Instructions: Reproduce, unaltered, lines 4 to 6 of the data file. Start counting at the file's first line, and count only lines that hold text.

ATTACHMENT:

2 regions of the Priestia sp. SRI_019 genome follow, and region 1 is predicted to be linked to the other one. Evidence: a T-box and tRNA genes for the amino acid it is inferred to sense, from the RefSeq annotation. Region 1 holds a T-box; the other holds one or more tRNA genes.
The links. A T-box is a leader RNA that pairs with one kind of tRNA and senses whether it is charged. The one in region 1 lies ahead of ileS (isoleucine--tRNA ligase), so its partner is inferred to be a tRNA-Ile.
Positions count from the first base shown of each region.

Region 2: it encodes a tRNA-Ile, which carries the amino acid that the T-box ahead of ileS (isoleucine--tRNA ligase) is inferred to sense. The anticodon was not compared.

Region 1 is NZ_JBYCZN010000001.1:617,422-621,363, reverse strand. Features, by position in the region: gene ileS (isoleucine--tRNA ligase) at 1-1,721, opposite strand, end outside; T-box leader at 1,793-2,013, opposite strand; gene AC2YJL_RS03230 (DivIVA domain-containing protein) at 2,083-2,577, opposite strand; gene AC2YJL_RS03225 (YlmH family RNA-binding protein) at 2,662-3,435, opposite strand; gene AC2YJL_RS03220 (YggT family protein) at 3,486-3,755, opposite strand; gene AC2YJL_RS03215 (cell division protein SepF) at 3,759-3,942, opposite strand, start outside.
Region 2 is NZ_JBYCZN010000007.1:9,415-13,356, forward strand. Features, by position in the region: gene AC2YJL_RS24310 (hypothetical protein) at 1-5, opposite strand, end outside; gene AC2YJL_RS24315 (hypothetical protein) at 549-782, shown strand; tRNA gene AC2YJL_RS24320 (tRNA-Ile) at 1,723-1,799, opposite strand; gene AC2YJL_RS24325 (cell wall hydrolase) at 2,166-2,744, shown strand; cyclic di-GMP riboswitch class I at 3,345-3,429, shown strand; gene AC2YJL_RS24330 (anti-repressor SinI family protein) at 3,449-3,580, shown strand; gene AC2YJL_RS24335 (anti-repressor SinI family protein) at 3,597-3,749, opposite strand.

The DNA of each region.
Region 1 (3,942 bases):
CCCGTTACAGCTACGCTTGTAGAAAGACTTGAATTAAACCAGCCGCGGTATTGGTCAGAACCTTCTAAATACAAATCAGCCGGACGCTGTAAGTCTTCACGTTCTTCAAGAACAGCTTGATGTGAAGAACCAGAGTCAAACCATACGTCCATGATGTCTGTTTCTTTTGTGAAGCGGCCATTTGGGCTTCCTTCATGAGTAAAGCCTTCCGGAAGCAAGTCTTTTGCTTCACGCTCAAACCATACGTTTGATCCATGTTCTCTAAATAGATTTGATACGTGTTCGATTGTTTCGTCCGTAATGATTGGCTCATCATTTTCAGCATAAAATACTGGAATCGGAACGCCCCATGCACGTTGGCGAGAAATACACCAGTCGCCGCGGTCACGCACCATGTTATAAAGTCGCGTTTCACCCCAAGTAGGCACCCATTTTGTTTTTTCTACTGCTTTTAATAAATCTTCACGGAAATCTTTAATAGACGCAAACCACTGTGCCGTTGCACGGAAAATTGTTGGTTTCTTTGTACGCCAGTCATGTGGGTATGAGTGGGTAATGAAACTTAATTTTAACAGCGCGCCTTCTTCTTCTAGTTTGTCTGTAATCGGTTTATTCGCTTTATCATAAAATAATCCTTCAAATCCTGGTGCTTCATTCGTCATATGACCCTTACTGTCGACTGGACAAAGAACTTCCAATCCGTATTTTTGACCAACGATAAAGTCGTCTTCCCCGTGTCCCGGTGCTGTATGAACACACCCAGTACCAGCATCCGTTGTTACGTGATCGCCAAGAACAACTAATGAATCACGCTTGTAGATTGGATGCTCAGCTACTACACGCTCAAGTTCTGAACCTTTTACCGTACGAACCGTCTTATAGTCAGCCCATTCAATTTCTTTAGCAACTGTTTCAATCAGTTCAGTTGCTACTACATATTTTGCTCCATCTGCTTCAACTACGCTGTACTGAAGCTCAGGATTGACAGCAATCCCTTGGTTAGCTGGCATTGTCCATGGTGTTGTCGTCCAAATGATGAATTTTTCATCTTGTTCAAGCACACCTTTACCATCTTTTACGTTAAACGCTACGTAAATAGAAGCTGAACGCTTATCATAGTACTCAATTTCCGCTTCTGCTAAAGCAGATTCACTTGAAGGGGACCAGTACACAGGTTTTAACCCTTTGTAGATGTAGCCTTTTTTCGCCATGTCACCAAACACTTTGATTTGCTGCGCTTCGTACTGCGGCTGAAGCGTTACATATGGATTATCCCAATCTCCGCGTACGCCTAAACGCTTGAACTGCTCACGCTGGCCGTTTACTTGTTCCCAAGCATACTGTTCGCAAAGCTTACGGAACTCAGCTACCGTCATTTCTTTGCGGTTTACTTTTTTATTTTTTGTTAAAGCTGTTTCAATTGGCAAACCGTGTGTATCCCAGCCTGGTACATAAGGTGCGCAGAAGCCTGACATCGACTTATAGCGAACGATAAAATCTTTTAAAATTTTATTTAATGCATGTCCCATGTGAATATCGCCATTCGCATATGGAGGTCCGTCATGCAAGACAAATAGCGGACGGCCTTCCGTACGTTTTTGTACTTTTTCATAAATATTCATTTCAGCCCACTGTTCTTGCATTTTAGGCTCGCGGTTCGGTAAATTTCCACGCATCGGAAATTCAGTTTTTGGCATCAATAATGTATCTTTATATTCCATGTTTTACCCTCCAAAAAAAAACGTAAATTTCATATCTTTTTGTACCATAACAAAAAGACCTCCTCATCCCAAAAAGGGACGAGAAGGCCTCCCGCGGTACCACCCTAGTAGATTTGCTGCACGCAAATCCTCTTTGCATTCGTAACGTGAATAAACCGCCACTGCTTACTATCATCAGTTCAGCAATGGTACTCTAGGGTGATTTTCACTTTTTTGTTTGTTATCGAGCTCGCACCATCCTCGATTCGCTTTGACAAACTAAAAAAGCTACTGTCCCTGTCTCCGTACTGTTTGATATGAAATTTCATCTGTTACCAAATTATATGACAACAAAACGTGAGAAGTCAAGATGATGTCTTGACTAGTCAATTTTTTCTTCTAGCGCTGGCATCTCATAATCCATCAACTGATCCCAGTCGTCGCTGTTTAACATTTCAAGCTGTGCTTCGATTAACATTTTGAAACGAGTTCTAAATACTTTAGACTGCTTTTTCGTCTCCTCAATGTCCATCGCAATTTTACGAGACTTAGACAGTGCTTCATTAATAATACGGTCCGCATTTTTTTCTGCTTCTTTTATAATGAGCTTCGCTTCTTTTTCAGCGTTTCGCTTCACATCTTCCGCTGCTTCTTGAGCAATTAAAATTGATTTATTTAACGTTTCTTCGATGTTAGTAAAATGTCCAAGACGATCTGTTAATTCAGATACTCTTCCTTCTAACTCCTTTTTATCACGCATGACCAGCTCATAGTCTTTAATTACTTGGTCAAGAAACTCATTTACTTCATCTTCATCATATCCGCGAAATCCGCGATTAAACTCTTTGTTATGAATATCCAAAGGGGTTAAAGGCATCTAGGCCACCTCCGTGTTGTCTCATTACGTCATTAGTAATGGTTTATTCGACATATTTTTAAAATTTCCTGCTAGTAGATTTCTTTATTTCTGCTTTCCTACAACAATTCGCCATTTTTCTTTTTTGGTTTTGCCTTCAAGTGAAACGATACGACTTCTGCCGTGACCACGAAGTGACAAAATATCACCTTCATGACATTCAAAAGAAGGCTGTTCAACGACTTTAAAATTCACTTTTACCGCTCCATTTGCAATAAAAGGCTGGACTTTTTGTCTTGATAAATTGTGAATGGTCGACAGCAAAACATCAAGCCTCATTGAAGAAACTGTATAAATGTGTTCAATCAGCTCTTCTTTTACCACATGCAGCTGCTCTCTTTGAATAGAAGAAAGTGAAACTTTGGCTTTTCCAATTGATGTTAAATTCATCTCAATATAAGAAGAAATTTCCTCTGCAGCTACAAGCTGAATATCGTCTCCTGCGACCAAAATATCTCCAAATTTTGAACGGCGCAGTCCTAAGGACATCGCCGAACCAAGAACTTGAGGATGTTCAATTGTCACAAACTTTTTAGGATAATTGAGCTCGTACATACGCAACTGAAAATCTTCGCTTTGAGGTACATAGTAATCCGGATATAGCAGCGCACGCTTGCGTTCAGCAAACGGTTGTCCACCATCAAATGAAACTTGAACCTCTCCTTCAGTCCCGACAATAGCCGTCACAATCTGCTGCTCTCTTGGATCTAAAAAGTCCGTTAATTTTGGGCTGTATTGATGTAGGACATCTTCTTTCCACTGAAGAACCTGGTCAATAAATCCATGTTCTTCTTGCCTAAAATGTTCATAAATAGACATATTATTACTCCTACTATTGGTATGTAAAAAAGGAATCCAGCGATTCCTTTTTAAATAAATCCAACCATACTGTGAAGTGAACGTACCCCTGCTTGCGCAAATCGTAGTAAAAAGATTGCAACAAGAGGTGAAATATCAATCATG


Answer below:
Region 2: it encodes a tRNA-Ile, which carries the amino acid that the T-box ahead of ileS (isoleucine--tRNA ligase) is inferred to sense. The anticodon was not compared.

Region 1 is NZ_JBYCZN010000001.1:617,422-621,363, reverse strand. Features, by position in the region: gene ileS (isoleucine--tRNA ligase) at 1-1,721, opposite strand, end outside; T-box leader at 1,793-2,013, opposite strand; gene AC2YJL_RS03230 (DivIVA domain-containing protein) at 2,083-2,577, opposite strand; gene AC2YJL_RS03225 (YlmH family RNA-binding protein) at 2,662-3,435, opposite strand; gene AC2YJL_RS03220 (YggT family protein) at 3,486-3,755, opposite strand; gene AC2YJL_RS03215 (cell division protein SepF) at 3,759-3,942, opposite strand, start outside.
Region 2 is NZ_JBYCZN010000007.1:9,415-13,356, forward strand. Features, by position in the region: gene AC2YJL_RS24310 (hypothetical protein) at 1-5, opposite strand, end outside; gene AC2YJL_RS24315 (hypothetical protein) at 549-782, shown strand; tRNA gene AC2YJL_RS24320 (tRNA-Ile) at 1,723-1,799, opposite strand; gene AC2YJL_RS24325 (cell wall hydrolase) at 2,166-2,744, shown strand; cyclic di-GMP riboswitch class I at 3,345-3,429, shown strand; gene AC2YJL_RS24330 (anti-repressor SinI family protein) at 3,449-3,580, shown strand; gene AC2YJL_RS24335 (anti-repressor SinI family protein) at 3,597-3,749, opposite strand.